ENTERTAINMENT

Paul Walker’s daughter sues Porsche saying car lacked proper stability control

Paul Walker and Roger Rodas.

Paul Walker and Roger Rodas.  (Always Evolving/Facebook)

Paul Walker’s daughter has sued Porsche nearly two years after the “Fast & Furious” actor and his financial adviser Roger Rodas were killed in a car crash.

In the lawsuit filed Monday, Meadow Rain Walker claims the sports car that her father was in suffered from numerous design defects. She seeks unspecified damages for defects that her lawyers claim kept the actor trapped in the Porsche Carrera GT when it crashed and burst into flames in November 2013.

The wrongful-death suit claims the car, which was marketed as a street-legal race car, lacked a proper stability control system and safeguards to protect occupants and keep it from catching fire after a collision.

"Absent these defects in the Porsche Carrera GT, Paul Walker would be alive today," the lawsuit states.

In a statement released by Porsche on Tuesday, the car company said that the car was not at fault for the crash, but instead the person behind the wheel.

“We have not seen the lawsuit and therefore cannot comment on its specifics,” said Porsche spokesperson Calvin Kim, according to Deadline. “As we have said before, we are saddened whenever anyone is hurt in a Porsche vehicle, but we believe the authorities’ reports in this case clearly established that this tragic crash resulted from reckless driving and excessive speed.”

Walker was on break from filming the seventh film in the “Fast & Furious” franchise when he got into the red Porsche with Rodas behind the wheel. The car spun out of control at a corner and struck three trees and burst into flames in Santa Clarita, California.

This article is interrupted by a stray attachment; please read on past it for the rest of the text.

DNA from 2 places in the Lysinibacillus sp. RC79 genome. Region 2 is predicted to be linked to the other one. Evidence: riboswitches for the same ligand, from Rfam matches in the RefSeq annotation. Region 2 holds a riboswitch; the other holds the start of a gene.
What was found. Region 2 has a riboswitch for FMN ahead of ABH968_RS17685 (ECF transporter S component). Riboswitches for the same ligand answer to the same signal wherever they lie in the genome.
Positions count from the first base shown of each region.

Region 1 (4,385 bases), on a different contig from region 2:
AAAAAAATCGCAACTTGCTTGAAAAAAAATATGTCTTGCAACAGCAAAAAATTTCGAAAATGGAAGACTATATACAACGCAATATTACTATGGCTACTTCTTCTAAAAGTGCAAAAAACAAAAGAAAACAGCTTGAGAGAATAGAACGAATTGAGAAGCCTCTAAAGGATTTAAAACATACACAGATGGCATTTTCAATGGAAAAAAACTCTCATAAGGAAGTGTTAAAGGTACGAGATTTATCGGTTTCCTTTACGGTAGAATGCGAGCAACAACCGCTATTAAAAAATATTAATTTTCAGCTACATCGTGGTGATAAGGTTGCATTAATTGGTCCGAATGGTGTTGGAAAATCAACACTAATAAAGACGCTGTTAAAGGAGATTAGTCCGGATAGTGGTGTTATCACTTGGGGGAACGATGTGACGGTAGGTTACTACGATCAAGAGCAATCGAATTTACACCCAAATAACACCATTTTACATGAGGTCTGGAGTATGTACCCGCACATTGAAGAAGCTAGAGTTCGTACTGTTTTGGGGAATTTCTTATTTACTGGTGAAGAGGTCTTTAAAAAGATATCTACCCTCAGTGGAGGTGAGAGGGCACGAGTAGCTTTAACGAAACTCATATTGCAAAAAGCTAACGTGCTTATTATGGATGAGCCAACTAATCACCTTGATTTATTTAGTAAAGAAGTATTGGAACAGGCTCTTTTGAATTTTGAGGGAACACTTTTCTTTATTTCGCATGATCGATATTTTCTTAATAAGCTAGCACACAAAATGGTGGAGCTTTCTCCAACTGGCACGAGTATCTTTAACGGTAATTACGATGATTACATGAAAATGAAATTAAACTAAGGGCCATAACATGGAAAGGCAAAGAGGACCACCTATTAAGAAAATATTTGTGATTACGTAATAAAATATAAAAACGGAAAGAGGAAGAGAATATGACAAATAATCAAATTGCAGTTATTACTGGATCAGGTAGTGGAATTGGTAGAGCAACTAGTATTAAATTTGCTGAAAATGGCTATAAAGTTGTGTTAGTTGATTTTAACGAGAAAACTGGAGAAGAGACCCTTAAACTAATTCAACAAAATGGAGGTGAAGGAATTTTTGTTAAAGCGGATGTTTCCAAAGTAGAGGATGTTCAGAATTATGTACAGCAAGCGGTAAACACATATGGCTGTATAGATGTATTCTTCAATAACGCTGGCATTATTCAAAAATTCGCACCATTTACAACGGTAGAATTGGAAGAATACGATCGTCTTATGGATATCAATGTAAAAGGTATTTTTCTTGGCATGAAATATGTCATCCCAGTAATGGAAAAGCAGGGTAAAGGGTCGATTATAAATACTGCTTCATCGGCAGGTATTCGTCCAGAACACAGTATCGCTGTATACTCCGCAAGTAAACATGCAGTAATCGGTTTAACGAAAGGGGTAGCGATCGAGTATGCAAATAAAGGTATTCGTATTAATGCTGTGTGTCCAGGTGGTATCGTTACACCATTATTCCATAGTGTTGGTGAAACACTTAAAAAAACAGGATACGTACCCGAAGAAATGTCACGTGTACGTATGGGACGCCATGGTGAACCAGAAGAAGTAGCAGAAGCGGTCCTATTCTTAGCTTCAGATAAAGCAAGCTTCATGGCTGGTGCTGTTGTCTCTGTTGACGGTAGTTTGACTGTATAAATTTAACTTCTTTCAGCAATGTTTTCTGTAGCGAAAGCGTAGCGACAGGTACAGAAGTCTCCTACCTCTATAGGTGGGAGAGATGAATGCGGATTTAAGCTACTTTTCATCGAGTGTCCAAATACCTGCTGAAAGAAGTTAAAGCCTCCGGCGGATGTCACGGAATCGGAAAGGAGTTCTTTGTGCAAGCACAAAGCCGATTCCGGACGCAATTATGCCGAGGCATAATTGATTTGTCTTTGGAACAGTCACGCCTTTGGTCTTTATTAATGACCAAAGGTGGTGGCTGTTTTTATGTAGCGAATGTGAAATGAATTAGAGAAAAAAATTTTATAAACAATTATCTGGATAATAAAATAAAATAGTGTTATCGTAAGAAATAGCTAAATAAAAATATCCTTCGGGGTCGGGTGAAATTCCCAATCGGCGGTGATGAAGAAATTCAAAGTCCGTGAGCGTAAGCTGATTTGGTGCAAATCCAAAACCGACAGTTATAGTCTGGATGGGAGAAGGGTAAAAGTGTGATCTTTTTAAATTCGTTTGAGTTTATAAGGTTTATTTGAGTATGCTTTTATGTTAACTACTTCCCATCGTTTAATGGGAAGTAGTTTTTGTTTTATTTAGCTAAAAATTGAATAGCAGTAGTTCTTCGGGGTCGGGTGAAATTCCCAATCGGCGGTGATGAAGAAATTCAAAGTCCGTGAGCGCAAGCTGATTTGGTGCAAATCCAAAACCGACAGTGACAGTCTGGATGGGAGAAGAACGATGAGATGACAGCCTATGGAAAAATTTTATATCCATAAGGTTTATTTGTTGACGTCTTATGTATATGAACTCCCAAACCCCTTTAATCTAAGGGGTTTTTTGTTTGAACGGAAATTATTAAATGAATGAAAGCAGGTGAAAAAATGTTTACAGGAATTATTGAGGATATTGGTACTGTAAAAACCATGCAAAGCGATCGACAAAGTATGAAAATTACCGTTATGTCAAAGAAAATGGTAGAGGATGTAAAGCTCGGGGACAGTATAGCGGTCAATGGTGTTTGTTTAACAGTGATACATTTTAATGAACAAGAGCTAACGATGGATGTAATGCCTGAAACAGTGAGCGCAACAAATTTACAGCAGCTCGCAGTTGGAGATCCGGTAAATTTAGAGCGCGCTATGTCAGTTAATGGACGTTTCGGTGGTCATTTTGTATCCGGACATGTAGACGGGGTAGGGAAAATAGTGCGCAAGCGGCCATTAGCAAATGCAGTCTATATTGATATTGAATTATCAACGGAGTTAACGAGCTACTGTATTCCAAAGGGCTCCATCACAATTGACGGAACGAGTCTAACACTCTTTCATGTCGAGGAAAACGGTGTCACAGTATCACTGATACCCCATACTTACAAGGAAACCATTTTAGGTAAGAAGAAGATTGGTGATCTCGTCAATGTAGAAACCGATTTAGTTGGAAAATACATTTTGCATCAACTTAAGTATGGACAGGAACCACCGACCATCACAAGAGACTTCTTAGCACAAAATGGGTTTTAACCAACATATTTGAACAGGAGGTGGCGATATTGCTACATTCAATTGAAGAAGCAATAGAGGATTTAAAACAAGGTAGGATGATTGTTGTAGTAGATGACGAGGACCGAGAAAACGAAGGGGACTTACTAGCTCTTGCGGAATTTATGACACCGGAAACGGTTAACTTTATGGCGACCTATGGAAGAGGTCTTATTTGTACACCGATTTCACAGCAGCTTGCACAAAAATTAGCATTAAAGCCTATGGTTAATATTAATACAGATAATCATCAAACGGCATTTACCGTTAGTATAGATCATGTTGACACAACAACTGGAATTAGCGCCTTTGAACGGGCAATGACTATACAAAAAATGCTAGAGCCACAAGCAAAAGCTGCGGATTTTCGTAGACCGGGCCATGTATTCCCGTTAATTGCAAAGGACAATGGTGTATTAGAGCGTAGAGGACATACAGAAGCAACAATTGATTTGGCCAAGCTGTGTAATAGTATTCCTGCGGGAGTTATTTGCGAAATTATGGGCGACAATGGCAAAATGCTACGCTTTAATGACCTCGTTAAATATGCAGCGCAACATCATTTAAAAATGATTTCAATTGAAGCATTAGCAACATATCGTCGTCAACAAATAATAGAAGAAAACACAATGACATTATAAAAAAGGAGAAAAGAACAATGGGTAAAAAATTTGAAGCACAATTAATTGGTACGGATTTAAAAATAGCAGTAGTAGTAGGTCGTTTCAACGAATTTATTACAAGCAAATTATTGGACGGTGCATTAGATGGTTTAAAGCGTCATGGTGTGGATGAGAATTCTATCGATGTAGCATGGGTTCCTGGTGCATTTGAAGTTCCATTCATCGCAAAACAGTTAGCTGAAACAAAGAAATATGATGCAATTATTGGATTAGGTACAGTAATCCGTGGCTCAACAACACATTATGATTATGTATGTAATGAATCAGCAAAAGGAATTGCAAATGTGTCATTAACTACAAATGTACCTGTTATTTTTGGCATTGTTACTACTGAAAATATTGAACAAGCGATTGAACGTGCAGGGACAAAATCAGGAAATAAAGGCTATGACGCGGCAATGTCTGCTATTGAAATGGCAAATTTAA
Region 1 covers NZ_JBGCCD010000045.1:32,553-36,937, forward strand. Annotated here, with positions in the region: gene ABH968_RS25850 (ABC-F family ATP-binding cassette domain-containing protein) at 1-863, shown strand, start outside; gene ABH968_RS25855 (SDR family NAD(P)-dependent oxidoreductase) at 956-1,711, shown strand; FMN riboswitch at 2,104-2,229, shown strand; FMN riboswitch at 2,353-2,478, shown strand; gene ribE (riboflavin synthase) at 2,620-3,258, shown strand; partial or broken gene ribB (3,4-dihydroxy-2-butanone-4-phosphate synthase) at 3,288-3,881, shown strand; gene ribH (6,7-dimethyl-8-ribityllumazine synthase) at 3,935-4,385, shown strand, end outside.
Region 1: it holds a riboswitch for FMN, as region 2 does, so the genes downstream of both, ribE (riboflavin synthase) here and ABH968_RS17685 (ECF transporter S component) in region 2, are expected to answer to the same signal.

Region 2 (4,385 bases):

The 18-page lawsuit includes a detailed recounting of the crash and contends that the Porsche was traveling 63 to 71 mph when it spun out of control.

Investigators concluded the Porsche was going much faster — up to 94 mph — when it crashed.

The investigation by the Los Angeles County Sheriff's Department and California Highway Patrol concluded that it was unsafe speed and not mechanical problems that caused the crash. That investigation was aided by engineers from Porsche, who evaluated the wreckage of the rare car.

Meadow Walker's lawsuit contends Porsche didn't include a stability control system in the Carrera GT model Rodas was driving but includes it in other models. It also claims the car lacked proper reinforcements in its doors and used rubber fuel lines that didn't break free to prevent a fire in a crash.

Similar allegations of design and safety defects were included in a wrongful death lawsuit by Rodas' widow, Kristine Rodas, that is still pending in a federal court in Los Angeles. Rodas was trained as a race car driver and was only driving 55 mph, according to his wife's lawsuit. He left behind two young children when he died.

"The Carrera GT was unsafe for its intended use by reason of defects in its manufacture, design, testing, component and constituents, so that it would not safely serve its purpose," Rodas' family lawsuit states.

Walker, the star of the "Fast & Furious" film franchise, co-owned an auto racing team with Rodas named Always Evolving. Meadow Walker, 16, is the sole heir of his estate.

The Associated Press contributed to this report.

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